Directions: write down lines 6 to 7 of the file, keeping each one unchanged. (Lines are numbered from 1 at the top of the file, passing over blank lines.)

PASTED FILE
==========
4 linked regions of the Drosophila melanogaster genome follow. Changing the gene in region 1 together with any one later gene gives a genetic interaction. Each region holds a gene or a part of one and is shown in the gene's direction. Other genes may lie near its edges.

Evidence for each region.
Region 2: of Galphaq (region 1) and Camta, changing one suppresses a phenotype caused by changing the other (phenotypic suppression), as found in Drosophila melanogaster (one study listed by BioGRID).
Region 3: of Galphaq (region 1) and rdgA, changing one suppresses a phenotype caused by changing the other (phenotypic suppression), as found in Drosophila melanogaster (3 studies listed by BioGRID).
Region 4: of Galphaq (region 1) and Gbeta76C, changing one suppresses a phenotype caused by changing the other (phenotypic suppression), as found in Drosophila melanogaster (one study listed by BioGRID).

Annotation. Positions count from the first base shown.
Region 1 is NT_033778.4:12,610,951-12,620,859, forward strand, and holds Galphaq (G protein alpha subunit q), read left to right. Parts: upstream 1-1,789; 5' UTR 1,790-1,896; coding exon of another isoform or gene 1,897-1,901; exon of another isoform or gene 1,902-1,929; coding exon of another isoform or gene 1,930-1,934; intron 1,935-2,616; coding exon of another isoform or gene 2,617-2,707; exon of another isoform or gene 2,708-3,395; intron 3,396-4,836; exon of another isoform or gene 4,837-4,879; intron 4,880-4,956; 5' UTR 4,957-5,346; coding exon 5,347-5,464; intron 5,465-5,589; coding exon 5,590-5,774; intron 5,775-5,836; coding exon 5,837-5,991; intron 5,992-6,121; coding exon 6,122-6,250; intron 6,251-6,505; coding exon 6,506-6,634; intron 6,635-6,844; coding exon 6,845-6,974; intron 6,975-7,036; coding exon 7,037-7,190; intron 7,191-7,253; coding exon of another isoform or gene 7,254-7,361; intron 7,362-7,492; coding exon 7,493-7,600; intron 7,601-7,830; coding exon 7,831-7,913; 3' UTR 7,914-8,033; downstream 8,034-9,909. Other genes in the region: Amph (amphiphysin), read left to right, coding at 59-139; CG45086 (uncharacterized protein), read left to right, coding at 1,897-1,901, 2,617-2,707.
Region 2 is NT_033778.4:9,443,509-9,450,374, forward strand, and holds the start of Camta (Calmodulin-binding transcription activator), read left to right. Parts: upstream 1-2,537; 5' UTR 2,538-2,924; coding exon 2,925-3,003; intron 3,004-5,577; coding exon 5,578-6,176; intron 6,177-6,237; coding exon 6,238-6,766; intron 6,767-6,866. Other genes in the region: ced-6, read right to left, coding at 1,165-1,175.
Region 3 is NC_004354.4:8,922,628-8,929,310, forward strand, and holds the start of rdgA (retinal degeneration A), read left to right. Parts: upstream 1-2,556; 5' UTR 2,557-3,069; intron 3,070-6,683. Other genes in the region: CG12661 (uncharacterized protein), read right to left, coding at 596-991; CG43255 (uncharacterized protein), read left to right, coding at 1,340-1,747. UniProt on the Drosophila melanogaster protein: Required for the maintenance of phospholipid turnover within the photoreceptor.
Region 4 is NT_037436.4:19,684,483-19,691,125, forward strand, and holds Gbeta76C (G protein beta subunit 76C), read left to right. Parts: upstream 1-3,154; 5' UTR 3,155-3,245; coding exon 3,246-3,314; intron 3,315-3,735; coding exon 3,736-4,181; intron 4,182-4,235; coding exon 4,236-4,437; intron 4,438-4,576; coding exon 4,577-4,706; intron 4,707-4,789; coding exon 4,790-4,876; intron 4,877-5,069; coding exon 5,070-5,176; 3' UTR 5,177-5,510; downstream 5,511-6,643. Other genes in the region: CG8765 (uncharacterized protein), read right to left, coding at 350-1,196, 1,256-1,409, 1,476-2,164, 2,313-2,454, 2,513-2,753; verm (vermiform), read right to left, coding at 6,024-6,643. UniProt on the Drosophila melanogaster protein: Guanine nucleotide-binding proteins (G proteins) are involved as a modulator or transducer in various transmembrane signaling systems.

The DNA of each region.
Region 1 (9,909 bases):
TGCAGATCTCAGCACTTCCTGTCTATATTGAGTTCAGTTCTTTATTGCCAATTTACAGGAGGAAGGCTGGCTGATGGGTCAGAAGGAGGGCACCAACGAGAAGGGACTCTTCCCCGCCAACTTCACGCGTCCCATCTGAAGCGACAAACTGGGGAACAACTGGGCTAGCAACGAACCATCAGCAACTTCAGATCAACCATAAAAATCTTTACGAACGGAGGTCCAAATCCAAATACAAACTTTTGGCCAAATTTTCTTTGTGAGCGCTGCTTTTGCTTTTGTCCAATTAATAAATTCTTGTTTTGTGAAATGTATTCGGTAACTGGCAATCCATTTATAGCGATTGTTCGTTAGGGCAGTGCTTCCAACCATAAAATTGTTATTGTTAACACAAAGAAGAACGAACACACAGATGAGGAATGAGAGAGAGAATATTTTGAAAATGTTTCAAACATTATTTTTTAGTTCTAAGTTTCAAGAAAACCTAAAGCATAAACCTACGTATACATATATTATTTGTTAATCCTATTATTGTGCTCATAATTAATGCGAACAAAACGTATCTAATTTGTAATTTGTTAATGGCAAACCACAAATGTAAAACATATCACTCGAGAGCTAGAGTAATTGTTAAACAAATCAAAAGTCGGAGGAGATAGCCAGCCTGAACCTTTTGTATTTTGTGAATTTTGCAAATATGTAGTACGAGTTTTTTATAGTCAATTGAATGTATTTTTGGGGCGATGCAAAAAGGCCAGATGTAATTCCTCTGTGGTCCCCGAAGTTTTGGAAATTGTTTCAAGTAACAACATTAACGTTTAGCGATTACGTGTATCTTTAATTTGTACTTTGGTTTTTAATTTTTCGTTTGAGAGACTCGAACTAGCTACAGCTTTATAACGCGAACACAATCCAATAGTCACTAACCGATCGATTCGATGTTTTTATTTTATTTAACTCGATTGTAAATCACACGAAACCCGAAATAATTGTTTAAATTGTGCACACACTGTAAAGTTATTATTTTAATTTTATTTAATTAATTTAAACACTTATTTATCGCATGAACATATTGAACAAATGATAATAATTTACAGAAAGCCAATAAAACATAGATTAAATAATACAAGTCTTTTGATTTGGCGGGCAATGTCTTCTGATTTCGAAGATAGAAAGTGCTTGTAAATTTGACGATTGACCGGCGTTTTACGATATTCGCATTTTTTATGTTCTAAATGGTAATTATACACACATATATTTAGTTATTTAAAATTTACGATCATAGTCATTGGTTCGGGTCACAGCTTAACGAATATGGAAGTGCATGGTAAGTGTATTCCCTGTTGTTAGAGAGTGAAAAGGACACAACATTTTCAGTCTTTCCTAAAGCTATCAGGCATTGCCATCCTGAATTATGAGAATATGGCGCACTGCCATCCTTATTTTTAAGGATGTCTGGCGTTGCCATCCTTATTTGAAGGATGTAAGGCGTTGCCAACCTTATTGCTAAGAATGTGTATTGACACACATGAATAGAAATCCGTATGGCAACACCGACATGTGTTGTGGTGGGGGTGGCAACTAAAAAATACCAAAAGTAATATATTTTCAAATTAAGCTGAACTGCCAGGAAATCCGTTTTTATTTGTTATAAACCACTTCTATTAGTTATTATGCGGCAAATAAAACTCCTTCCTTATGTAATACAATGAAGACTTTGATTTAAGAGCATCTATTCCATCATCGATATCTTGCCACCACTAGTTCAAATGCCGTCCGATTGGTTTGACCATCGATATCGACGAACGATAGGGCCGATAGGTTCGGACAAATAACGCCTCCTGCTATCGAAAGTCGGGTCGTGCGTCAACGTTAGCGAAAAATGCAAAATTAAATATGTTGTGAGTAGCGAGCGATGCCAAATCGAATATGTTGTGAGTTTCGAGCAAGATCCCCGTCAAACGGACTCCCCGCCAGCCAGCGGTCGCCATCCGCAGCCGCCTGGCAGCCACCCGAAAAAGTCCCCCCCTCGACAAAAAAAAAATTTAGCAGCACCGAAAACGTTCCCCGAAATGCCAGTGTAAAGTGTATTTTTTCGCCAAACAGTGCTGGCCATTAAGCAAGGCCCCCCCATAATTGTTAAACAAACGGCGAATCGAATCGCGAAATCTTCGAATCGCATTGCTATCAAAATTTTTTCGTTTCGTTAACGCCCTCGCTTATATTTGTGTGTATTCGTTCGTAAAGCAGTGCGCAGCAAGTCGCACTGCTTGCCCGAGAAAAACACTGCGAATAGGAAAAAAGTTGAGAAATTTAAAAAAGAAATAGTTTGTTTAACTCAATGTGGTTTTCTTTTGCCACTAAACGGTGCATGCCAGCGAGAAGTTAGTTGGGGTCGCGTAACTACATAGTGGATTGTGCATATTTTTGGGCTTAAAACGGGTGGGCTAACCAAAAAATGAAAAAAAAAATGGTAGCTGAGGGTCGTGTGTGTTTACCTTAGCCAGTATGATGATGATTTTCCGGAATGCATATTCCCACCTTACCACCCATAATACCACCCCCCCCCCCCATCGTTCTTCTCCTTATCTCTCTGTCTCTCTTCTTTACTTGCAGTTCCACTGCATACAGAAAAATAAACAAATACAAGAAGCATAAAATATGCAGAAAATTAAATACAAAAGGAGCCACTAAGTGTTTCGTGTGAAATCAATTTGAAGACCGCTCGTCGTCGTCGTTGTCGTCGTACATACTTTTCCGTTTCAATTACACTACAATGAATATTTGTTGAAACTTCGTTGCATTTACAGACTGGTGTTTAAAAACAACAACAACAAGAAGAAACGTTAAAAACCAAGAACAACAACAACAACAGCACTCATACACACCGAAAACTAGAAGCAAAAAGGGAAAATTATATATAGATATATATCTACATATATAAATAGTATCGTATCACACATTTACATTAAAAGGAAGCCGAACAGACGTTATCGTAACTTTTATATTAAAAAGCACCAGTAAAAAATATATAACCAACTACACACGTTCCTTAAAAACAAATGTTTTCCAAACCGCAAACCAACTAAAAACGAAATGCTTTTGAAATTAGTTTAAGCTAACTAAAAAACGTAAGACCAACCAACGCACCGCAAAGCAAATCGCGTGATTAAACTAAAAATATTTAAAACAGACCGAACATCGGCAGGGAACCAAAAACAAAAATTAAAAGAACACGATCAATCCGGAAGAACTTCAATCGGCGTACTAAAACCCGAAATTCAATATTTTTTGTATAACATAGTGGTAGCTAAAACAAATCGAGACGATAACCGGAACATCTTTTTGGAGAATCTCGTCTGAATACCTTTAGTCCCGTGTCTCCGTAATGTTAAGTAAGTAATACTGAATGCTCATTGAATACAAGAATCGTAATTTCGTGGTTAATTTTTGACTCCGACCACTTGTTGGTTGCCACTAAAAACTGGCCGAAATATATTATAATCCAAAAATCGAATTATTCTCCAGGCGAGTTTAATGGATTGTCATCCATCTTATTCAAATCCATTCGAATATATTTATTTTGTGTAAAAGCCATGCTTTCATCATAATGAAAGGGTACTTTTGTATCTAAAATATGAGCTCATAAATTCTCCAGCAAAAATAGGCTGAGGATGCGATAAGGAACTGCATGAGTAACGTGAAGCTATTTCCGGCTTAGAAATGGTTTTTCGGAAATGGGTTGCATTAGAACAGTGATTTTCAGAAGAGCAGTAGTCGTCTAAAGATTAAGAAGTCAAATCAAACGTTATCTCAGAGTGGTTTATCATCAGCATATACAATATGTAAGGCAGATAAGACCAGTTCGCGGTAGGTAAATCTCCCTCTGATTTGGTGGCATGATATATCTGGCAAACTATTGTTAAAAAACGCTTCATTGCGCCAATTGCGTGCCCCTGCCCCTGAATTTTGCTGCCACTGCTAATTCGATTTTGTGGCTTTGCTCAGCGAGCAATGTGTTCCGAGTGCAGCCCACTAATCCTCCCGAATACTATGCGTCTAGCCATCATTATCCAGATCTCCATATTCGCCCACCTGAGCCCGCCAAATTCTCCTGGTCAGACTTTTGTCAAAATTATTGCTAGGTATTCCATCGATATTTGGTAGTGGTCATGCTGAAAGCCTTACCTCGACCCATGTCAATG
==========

Annotation. Positions count from the first base shown.
Region 1 is NT_033778.4:12,610,951-12,620,859, forward strand, and holds Galphaq (G protein alpha subunit q), read left to right. Parts: upstream 1-1,789; 5' UTR 1,790-1,896; coding exon of another isoform or gene 1,897-1,901; exon of another isoform or gene 1,902-1,929; coding exon of another isoform or gene 1,930-1,934; intron 1,935-2,616; coding exon of another isoform or gene 2,617-2,707; exon of another isoform or gene 2,708-3,395; intron 3,396-4,836; exon of another isoform or gene 4,837-4,879; intron 4,880-4,956; 5' UTR 4,957-5,346; coding exon 5,347-5,464; intron 5,465-5,589; coding exon 5,590-5,774; intron 5,775-5,836; coding exon 5,837-5,991; intron 5,992-6,121; coding exon 6,122-6,250; intron 6,251-6,505; coding exon 6,506-6,634; intron 6,635-6,844; coding exon 6,845-6,974; intron 6,975-7,036; coding exon 7,037-7,190; intron 7,191-7,253; coding exon of another isoform or gene 7,254-7,361; intron 7,362-7,492; coding exon 7,493-7,600; intron 7,601-7,830; coding exon 7,831-7,913; 3' UTR 7,914-8,033; downstream 8,034-9,909. Other genes in the region: Amph (amphiphysin), read left to right, coding at 59-139; CG45086 (uncharacterized protein), read left to right, coding at 1,897-1,901, 2,617-2,707.